Bong: I don’t like rehearsals, and I also don’t like actors who do a ton of prep before they come to set. I really encourage actors to improvise on set, and I try to create a very comfortable atmosphere. Sometimes, I myself change the dialogue on set based on the general atmosphere, and it’s quite hard to work with actors who don’t really work well in that setting. I like actors who are flexible and spontaneous, and thankfully all the actors in Parasite worked well in that setting. 

Filmmaker: And how does that work with storyboarding and camera blocking?

Bong: Of course, in terms of the physical blocking. I guide all the actors and make sure it fits. So, with that we definitely rehearse based on how the camera moves and the frame size. But once that stage is set for the actors, in terms of subtle nuances, rhythms and the details of their action, in those elements I encourage improvisation. 

Filmmaker: This is your second film with Okja editor Yang Jinmo. What do you look for in an editor, and why did you work with him again?

Bong: He was also the on-set editor on Snowpiercer, which is a common role in Korea. I really like his detailed and subtle sense of rhythm. I don’t shoot a lot of shots. Other than Snowpiercer, none of my films have gone over a thousand shots. Other directors routinely surpass 1,500, 2,000 shots—for me it’s relatively less. That’s why you have to be more cautious in adjusting the rhythm of each shot or sequence. I don’t really work well with editors who are super-bold in their cutting because the way we build up scenes and sequences is very different. Some editors are very obsessed with tempo and shuffling the shots. My films aren’t structured that way, and the tail at the end of shots, after an event unfolds, is very important. The editor has to be very careful and generous and calm in taking care of that, and I think Yang Jinmo understands that well. He never says, “Oh, let’s just cut it here, skip to there, shuffle things here and there.”

Filmmaker: You watch a lot of independent films, and you were on the Camera d’Or jury in Cannes in 2011, so you see a lot of first films. Do you see common flaws in those films, or do you have advice you would give young filmmakers?

Bong: It’s hard to generalize, but sometimes when I see short films by young Korean filmmakers these days, I wonder if I’m watching cinema or YouTube. It’s difficult to define what that difference is, but I believe there is a certain weight and a certain approach that is exclusive to cinema. So, I hope that young directors watch a lot of old classical films because you can really see when the language of cinema was first defined and established. I myself really love watching black-and-white movies from the 1930s to the ’50s because you can really feel the essence of cinema! The essence of shots, the camera movements: the original essence of cinema.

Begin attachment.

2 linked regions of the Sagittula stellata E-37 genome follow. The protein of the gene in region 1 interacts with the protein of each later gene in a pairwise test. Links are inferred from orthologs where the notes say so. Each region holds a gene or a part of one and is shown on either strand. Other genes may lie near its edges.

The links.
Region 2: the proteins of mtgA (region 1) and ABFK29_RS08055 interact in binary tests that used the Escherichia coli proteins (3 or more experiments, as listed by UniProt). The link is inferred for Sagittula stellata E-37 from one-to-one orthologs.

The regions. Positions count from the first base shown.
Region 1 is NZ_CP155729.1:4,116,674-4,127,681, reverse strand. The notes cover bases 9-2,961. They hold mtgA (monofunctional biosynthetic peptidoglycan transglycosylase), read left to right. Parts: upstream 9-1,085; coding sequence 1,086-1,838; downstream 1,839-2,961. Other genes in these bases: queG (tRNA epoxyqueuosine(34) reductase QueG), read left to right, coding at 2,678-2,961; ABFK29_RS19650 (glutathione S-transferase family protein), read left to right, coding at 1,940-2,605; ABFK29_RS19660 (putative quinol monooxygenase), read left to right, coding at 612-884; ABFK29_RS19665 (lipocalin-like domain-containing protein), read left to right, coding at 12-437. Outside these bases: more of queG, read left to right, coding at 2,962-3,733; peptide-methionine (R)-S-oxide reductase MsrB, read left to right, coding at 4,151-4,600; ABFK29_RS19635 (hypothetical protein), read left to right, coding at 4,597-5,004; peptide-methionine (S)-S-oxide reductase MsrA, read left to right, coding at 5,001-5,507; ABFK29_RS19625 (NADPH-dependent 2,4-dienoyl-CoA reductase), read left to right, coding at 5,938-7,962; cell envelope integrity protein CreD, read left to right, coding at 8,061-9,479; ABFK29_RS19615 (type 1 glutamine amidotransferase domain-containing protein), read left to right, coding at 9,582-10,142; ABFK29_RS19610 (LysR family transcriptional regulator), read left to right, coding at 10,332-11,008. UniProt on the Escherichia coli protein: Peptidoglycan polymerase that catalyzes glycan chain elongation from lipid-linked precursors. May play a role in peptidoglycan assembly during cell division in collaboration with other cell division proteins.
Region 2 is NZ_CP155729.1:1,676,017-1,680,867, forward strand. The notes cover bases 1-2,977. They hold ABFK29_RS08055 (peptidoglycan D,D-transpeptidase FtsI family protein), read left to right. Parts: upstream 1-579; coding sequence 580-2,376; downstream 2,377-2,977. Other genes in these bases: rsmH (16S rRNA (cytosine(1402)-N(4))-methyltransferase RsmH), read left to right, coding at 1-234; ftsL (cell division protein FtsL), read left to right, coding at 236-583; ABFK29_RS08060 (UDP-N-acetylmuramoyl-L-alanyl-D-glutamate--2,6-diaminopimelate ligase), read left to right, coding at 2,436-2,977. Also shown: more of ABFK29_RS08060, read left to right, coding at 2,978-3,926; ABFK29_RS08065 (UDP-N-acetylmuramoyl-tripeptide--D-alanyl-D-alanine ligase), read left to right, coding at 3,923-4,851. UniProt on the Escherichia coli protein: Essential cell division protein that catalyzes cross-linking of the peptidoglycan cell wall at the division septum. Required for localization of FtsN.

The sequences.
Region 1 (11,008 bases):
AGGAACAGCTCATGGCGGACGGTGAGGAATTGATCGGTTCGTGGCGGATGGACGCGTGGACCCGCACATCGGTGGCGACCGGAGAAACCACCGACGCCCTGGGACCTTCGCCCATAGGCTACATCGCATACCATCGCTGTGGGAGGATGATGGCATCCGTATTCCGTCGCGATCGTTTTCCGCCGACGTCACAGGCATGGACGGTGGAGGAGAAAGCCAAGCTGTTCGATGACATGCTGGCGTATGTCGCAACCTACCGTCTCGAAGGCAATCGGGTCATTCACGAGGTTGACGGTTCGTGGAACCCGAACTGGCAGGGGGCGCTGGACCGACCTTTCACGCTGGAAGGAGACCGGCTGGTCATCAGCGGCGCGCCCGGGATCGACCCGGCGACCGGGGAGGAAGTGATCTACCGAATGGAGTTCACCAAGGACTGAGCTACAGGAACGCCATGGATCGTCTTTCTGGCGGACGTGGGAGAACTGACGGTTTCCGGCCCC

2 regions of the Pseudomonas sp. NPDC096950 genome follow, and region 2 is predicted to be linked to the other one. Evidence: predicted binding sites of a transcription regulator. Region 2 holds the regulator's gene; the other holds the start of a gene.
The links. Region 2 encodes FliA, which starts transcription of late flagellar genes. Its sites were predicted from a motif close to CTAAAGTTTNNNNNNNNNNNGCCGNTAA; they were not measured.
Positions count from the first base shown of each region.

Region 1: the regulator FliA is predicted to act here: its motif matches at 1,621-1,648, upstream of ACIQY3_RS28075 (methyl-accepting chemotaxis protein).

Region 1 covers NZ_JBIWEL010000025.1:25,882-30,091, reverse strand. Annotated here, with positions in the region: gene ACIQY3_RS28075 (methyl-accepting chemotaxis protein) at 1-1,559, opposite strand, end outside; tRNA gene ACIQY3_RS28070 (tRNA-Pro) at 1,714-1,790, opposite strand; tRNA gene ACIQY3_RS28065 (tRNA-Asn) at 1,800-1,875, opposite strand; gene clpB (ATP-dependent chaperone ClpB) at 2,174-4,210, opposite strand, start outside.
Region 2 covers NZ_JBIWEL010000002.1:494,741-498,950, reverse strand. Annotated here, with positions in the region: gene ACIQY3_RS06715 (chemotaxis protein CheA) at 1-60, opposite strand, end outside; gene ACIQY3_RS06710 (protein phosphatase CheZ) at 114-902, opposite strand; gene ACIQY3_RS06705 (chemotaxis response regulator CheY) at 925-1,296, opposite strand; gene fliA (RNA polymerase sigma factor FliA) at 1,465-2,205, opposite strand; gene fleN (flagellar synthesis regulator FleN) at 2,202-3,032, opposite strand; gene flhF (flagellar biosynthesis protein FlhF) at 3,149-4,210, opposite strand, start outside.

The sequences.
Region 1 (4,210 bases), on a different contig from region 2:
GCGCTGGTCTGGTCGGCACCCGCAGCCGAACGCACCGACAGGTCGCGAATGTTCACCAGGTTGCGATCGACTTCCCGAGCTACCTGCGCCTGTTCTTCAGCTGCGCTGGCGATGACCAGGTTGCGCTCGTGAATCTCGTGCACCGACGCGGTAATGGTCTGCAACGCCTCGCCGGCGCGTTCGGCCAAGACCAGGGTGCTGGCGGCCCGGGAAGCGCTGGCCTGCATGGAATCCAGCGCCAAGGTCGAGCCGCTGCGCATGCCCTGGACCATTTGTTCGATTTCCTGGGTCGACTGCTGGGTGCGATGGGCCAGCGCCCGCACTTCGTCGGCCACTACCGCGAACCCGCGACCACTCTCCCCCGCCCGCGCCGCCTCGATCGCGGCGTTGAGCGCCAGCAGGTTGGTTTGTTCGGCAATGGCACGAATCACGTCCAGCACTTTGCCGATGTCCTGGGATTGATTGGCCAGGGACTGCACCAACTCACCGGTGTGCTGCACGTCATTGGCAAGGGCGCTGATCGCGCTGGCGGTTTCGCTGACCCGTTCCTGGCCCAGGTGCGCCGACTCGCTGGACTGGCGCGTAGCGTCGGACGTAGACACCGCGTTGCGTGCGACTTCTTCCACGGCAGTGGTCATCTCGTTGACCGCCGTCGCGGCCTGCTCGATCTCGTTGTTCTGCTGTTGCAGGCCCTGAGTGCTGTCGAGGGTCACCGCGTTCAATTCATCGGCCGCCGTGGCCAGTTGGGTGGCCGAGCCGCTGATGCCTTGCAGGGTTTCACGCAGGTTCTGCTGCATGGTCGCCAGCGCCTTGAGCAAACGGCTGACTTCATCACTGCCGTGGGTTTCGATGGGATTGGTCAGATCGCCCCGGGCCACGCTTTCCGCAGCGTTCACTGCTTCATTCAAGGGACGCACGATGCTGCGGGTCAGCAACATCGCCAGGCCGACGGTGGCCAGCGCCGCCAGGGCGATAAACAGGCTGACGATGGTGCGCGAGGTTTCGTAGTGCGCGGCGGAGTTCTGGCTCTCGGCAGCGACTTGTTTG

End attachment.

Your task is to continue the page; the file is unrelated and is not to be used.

Filmmaker: If you were to start your own film school, what five films would you show in the first week?

Bong: Kim Ki-young, The Housemaid; Hitchcock, Frenzy; Clouzot, The Wages of Fear; Kurosawa Akira, High and Low; John Ford, How Green Was My Valley. Hmmm. Very strange taste. (laughs)

Filmmaker: You make films about social issues, and there are many filmmakers who make films about social issues in different registers, documentaries and such. Do you think films can change things, and do you make your films to change things, or do you use social issues as a setting for the aspects of film that excite you?

Bong: For me, I really pursue cinematic beauty in itself. I don’t like when film becomes a tool for something. Of course, some films do bring change and influence people, but I think by that point it’s already beyond the director’s intentions. I don’t like to create a film to change the world, and I don’t think there’s a need for directors to be obsessed with that kind of need. 

Filmmaker: Park Chan-wook recently directed The Little Drummer Girl. You’ve stuck to the feature film format. Do you feel committed to feature films, or would you consider episodic work?

Bong: I have received a lot of offers, especially from my American agent. They’re like, “If you really don’t want to, at least do a pilot.” And there have been terrific TV series like David Fincher’s Mindhunter. But for some reason I’m not confident with that kind of rhythm. And, of course, director Park had a really difficult time shooting Drummer Girl because when you shoot for TV, you have to shoot at a much faster pace. You have to shoot almost twice as fast. I’m a director who likes to take his time and shoot at a slower pace, so if I were to do a TV series, I’d be fired in the first week. 

Filmmaker: If you could step back in time and talk to the director of Barking Dogs Never Bite on his first day on set, what would you tell him?

Bong: “You make me very nostalgic.” (laughs) It was exactly 20 years ago. September 1999. It was a rainy day. It was a very simple scene where the actress Bae Doona was walking under the umbrella in the rain. Maybe I would shout to myself, “Hurry up! Be quick!”